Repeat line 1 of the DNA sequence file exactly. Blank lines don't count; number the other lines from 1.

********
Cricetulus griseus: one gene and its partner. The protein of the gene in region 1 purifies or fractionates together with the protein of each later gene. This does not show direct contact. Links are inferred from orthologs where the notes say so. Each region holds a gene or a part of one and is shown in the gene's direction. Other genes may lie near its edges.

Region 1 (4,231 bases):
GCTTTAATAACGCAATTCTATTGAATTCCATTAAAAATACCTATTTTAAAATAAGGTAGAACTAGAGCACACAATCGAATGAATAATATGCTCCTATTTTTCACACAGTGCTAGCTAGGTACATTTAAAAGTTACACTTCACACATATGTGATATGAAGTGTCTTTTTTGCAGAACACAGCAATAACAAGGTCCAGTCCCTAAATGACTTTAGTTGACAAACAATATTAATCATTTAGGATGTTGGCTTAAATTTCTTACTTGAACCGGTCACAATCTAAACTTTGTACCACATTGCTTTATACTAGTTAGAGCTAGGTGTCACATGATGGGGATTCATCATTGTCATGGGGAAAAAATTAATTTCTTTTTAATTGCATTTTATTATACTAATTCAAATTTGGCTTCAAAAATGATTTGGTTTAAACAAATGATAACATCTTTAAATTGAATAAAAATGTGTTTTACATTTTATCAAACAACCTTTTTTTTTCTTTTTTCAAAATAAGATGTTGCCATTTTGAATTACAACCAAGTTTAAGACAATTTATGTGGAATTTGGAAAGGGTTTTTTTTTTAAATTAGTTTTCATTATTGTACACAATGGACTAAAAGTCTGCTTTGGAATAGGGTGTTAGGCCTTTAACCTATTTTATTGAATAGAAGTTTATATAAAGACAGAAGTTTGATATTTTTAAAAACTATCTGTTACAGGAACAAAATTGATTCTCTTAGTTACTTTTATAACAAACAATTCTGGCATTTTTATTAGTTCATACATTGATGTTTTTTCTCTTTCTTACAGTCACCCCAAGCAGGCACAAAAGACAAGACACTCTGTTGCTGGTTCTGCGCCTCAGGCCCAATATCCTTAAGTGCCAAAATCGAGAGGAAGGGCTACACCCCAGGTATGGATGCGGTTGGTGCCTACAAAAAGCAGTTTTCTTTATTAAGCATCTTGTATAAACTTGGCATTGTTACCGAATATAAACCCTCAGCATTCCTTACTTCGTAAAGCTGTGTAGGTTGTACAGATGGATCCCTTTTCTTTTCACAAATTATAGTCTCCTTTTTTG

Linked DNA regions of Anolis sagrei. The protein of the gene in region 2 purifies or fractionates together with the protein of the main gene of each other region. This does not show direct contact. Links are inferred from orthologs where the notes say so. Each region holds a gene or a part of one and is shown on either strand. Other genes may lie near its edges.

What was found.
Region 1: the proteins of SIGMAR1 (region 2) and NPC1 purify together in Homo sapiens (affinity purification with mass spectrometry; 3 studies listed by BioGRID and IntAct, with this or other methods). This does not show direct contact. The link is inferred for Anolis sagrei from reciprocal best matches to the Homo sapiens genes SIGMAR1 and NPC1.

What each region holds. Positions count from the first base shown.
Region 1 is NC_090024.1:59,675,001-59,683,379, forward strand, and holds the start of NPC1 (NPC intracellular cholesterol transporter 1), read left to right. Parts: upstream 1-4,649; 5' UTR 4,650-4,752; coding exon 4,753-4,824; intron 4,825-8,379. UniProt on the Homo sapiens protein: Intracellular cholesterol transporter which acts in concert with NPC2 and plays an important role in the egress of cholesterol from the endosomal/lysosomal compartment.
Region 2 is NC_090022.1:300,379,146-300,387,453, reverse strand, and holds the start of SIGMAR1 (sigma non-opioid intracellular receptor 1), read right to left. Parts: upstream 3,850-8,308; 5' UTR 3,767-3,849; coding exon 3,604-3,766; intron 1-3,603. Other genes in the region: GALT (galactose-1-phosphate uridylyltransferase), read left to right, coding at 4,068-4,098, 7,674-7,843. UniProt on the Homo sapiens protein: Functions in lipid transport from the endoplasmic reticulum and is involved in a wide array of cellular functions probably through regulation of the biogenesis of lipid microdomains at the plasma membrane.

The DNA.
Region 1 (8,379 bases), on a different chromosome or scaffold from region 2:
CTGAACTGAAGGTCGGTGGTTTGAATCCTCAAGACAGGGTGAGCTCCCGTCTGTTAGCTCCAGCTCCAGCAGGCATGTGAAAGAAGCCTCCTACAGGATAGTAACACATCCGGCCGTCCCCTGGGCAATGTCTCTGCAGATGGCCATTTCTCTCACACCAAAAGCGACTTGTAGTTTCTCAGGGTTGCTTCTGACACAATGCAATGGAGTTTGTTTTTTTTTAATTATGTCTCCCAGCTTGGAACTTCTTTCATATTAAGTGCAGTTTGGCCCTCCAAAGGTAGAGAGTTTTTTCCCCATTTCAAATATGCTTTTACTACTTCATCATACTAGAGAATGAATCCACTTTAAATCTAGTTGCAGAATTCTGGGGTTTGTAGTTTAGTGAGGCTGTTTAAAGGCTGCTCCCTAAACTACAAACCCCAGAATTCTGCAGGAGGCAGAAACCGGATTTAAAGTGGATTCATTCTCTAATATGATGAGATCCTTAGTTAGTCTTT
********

Cricetulus griseus: one gene and its partner. The protein of the gene in region 1 purifies or fractionates together with the protein of each later gene. This does not show direct contact. Links are inferred from orthologs where the notes say so. Each region holds a gene or a part of one and is shown in the gene's direction. Other genes may lie near its edges.